The field of oncogeriatrics considers the comprehensive geriatric assessment (CGA) as the main tool for distinguishing between patients who are frail and those who are not frail. The aim of our study was to determine the role of the CGA in predicting the risk of frailty in elderly patients. This prospective study was conducted at the Cancer in the Elderly Unit of the Medical Oncology Department at the Virgen de la Luz General Hospital in Cuenca, Spain. Demographic data and information about the CGA were collected. Using a bivariate logistic regression analysis, these factors were analysed and the factors that are associated with the risk of frailty were determined, as measured by the Barber questionnaire (BQ). We included 262 patients in the study with a mean age of 79 years (range 70–93 years). Seventy-four percent of the patients (n=194) had a risk of frailty as measured by the BQ. In the bivariate analysis, only age (odds ratio [OR] 1.064, 95 % confidence interval [CI] 1.000–1.133, p=0.051), being divorced, widowed or single (OR 0.450, 95 % CI 0.216–0.937, p=0.033) and being dependent in instrumental activities of daily living (IADL) (OR 3.003, 95 % CI 1.181–7.638, p=0.021) were associated with a higher risk of frailty. The risk of being frail in an elderly patient with cancer is higher in patients dependent in IADL and in patients who are not married. Age is another risk factor for frailty.
Frailty, comprehensive geriatric assessment, Barber questionnaire, elderly patients with cancer
The authors have no conflicts of interest to declare.
December 01, 2011
Maria José Molina-Garrido, Medical Oncology Department, Virgen de la Luz General Hospital, Calle Hermandad de Donantes de Sangre, 16002 Cuenca, Spain. E: firstname.lastname@example.org
Understanding frailty has become the focus of numerous investigations but, for the moment, there is no universally accepted definition. The concept of frailty has been developing over the past two decades. From the first article that referred to this term, published in 1953,1 to the first article that referred to ‘frailty in the elderly’, published in 1991,2 the number of publications using this term has increased tenfold. The phenotype best known and most widely publicised is that discussed by Fried et al.3,4 In Spanish populations, the prevalence of frailty in the elderly ranges between 21.0 and 27.5 % in patients older than 65 years,5 is 10 % among individuals aged between 70 and 79 years6 and 46 % among those aged over 85 years.7 However, these values depend heavily on the criteria used in the definition of frailty and the type of community studied. In the Women’s Health and Aging Study (WHAS), the prevalence was 11.3 %8 and in the Cardiovascular Health Study (CHS), the prevalence was 11.6 %.9
As the term ‘frailty’ is problematic, an operational definition of frailty has been used in this article based on the Barber questionnaire (BQ). This is the most widely used questionnaire for identifying risk to the elderly in the outpatient setting.10,11 In general, it integrates, in a first-stage screening process, global strategies intended to more fully assess and intervene in selected elderly patients at risk, helping to prevent the occurrence of adverse events (mortality, hospitalisation or institutionalisation) in the short to medium term.10–12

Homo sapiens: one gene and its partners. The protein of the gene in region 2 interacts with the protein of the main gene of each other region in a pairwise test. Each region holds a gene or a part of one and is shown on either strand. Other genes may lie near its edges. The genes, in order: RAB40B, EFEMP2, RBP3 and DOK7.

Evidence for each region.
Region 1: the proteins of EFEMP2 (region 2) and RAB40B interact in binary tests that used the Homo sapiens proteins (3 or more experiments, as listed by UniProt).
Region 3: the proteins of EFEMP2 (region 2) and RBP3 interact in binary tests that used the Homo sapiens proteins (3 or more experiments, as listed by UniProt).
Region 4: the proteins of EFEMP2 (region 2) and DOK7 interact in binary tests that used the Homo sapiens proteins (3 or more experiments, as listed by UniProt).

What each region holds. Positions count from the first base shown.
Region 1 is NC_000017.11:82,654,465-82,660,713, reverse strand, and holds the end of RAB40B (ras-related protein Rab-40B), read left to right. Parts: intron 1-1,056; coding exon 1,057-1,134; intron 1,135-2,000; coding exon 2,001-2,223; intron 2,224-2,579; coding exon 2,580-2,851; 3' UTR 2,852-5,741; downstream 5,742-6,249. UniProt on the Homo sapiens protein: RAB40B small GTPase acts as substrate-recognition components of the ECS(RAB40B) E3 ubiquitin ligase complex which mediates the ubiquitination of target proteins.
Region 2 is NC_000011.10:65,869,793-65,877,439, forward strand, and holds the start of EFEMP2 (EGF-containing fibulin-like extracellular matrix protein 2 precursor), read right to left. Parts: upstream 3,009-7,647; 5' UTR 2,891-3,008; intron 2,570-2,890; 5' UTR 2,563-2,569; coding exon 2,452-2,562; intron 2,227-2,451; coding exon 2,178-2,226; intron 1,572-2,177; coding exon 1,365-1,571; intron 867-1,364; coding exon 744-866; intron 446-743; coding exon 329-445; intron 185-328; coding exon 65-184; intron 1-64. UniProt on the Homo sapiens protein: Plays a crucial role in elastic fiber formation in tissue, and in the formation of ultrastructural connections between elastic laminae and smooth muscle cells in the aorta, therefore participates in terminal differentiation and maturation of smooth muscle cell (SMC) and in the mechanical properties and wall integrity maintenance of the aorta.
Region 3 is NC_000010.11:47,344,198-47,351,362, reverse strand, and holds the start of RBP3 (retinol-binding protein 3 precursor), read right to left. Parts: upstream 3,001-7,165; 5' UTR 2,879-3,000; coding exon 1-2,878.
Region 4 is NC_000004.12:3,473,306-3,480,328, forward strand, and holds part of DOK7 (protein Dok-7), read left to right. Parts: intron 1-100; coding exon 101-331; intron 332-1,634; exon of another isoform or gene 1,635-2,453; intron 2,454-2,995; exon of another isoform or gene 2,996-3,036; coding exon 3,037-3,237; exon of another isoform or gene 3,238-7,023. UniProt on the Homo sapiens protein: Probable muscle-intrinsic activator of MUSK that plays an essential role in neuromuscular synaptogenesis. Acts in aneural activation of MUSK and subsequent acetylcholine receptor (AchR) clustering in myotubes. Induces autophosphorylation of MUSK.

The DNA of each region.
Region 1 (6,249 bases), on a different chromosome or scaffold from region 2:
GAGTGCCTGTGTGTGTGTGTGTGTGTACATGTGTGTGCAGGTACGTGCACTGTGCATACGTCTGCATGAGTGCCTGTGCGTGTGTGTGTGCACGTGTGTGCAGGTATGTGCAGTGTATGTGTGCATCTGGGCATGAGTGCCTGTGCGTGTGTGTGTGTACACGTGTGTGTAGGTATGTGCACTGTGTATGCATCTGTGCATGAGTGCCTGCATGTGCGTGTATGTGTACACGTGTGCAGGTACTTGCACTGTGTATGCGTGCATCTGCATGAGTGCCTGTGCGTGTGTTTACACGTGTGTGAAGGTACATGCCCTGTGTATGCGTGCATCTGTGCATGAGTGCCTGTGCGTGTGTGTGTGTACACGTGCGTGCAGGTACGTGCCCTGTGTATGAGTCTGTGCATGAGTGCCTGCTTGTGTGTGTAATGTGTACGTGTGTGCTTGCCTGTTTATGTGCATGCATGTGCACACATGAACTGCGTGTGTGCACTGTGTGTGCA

Our study’s aim was to determine which components of the comprehensive geriatric assessment (CGA), patient demographics and tumours predict which elderly patients diagnosed with cancer have a risk of frailty and which do not. It also seeked to develop a predictive model based on such characteristics and determine its predictive power.
Materials and Methods
Between March 2010 and October 2011, the Cancer in the Elderly Unit of the Medical Oncology Department at the Virgen de la Luz General Hospital in Cuenca, Spain, conducted a prospective study that included all patients over 70 years of age who had a diagnosis of cancer and who had been assessed at the unit. Patients signed a consent form to participate in this study. The study involved the systematic application of a specific model of the CGA and the application of the BQ, a test used routinely in our unit to assess the risk of frailty. The results from applying the questionnaire are variable. When considering the results of Spanish studies13,14 and taking into account the original study by Barber,10 the percentage of patients who complete the questionnaire is generally between 73 and 81 %. The sensitivity of the questionnaire to identify elderly patients at risk is approximately 94–95 %, the specificity is between 68 and 81 % and the positive predictive value (PPV) is between 91 and 94 %.10,13,14
The CGA model used was specifically designed by the authors of this article and represents the first model created for the elderly Spanish population diagnosed with cancer.15 Additionally, we collected other data derived from individual patient histories or obtained by direct patient interview (age, sex, baseline status measured by Eastern Cooperative Oncology Group (ECOG) index, tumour type, tumour stage, marital status, educational level and self-perceived health status). We codified the variable ‘BQ’ into two groups: score 0 implies no risk of frailty and score ≥1 implies risk of frailty. Subsequently, we applied a univariate and, afterwards, a bivariate logistic regression model to analyse which of these factors, including the various scales of the CGA, were associated with the risk of frailty, as measured by the dichotomised variable BQ. In the model of logistic regression, the reference groups for the different variables were: independence or low dependence in activities of daily living (ADL); independence in instrumental activities of daily living (IADL); absence of cognitive impairment; Charlson index between 0 and 2; Nutrition Screening Initiative (NSI) score of 0–2 points; female sex; being married; non-metastatic tumour; and number of medications (between 0 and 4).
Additionally, using a receiver operating characteristic (ROC) curve, we determined the area under the curve (AUC) and the predictive ability of the model. We used the Statistical Package for the Social Sciences (SPSS) 19.0 for the statistical analysis.
The study included a total of 262 patients over 70 years of age who had been diagnosed with cancer. The patient characteristics and the specific neoplasias of the patients are shown in Table 1. The mean patient age was 79 years (range 70–93 years).
Regarding the application of the BQ, 37.0 % (n=97) of patients scored 1; 21.0 % (n=55) scored 2; 10.7 % (n=28) had 3 points; 3.1 % (n=8) had 4 points; 1.5 % (n=4) had 5 points; and 0.8 % (n=2) had 6 points. The results of applying the BQ and the CGA are shown in Table 2.